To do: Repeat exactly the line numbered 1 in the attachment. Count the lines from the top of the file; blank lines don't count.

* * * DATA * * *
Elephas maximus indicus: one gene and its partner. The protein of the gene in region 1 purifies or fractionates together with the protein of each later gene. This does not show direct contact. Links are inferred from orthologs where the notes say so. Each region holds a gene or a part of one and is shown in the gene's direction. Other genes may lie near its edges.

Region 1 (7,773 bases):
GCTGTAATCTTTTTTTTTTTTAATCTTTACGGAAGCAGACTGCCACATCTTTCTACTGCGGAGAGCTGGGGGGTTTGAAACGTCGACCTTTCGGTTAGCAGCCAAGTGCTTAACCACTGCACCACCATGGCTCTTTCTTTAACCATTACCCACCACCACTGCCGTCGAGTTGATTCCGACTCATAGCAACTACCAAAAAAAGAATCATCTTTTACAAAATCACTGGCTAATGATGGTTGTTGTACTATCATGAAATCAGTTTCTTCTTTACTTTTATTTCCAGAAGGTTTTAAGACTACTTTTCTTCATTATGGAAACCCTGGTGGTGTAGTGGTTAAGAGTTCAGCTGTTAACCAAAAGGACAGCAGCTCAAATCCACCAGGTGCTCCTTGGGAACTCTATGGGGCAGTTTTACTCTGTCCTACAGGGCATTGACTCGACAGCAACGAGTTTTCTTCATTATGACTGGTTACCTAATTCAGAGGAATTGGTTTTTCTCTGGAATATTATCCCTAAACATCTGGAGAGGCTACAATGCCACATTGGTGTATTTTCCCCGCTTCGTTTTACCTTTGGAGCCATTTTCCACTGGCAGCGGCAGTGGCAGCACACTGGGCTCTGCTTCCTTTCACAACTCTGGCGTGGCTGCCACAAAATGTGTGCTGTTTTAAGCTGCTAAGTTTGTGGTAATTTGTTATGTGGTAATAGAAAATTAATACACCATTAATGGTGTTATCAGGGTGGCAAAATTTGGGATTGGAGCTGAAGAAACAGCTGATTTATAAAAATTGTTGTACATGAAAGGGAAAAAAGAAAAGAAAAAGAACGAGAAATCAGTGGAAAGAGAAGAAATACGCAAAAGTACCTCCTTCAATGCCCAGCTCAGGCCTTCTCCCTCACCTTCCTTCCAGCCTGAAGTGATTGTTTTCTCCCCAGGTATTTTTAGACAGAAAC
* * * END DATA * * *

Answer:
Elephas maximus indicus: one gene and its partner. The protein of the gene in region 1 purifies or fractionates together with the protein of each later gene. This does not show direct contact. Links are inferred from orthologs where the notes say so. Each region holds a gene or a part of one and is shown in the gene's direction. Other genes may lie near its edges.